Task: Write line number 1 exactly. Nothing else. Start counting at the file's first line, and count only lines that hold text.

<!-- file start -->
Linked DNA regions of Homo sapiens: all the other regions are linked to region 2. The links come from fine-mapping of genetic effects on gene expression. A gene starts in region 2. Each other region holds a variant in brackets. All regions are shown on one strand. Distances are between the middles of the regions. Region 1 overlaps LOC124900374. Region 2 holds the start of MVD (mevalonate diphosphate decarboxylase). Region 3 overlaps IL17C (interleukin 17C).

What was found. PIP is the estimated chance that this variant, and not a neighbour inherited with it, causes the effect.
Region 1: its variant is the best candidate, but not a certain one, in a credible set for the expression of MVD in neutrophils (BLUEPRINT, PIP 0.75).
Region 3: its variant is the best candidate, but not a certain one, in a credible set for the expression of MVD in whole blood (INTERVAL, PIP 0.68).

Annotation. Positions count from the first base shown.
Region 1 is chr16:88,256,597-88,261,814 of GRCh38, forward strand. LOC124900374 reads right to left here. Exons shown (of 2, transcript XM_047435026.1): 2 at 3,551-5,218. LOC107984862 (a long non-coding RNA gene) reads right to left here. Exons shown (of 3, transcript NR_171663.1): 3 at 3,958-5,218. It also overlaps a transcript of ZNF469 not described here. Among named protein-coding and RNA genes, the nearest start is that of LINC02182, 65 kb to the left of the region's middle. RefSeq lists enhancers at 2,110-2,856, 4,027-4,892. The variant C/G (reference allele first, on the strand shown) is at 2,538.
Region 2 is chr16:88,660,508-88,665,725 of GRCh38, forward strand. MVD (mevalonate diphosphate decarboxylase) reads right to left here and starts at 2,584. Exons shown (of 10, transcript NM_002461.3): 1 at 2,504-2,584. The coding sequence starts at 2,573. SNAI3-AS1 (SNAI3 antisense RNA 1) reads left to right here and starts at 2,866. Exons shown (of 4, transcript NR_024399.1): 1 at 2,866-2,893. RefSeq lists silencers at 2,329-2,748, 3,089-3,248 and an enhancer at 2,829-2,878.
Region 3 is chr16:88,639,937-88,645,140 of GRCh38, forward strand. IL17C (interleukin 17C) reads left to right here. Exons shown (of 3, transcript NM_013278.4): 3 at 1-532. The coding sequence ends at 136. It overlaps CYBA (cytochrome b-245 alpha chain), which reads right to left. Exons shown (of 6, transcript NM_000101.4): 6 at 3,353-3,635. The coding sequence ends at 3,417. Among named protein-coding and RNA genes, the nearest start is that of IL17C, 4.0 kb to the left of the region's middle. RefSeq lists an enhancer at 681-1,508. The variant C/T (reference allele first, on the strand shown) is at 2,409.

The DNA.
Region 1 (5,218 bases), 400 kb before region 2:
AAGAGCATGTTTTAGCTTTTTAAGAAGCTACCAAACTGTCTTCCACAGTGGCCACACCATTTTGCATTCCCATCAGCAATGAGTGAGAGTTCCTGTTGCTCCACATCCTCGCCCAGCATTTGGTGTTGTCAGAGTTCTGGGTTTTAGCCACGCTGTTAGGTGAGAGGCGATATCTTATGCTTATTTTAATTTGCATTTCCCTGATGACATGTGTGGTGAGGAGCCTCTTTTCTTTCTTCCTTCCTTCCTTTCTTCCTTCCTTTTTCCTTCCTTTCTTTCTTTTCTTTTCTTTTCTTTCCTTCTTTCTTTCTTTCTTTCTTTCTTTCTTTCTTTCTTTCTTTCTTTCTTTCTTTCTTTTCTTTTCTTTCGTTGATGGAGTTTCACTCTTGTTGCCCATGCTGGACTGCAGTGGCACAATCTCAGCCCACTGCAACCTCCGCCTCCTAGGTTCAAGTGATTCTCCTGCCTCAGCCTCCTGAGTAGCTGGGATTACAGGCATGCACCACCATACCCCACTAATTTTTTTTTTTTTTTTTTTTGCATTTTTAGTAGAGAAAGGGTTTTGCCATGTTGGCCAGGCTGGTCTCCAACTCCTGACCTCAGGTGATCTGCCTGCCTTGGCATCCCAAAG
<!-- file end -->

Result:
Linked DNA regions of Homo sapiens: all the other regions are linked to region 2. The links come from fine-mapping of genetic effects on gene expression. A gene starts in region 2. Each other region holds a variant in brackets. All regions are shown on one strand. Distances are between the middles of the regions. Region 1 overlaps LOC124900374. Region 2 holds the start of MVD (mevalonate diphosphate decarboxylase). Region 3 overlaps IL17C (interleukin 17C).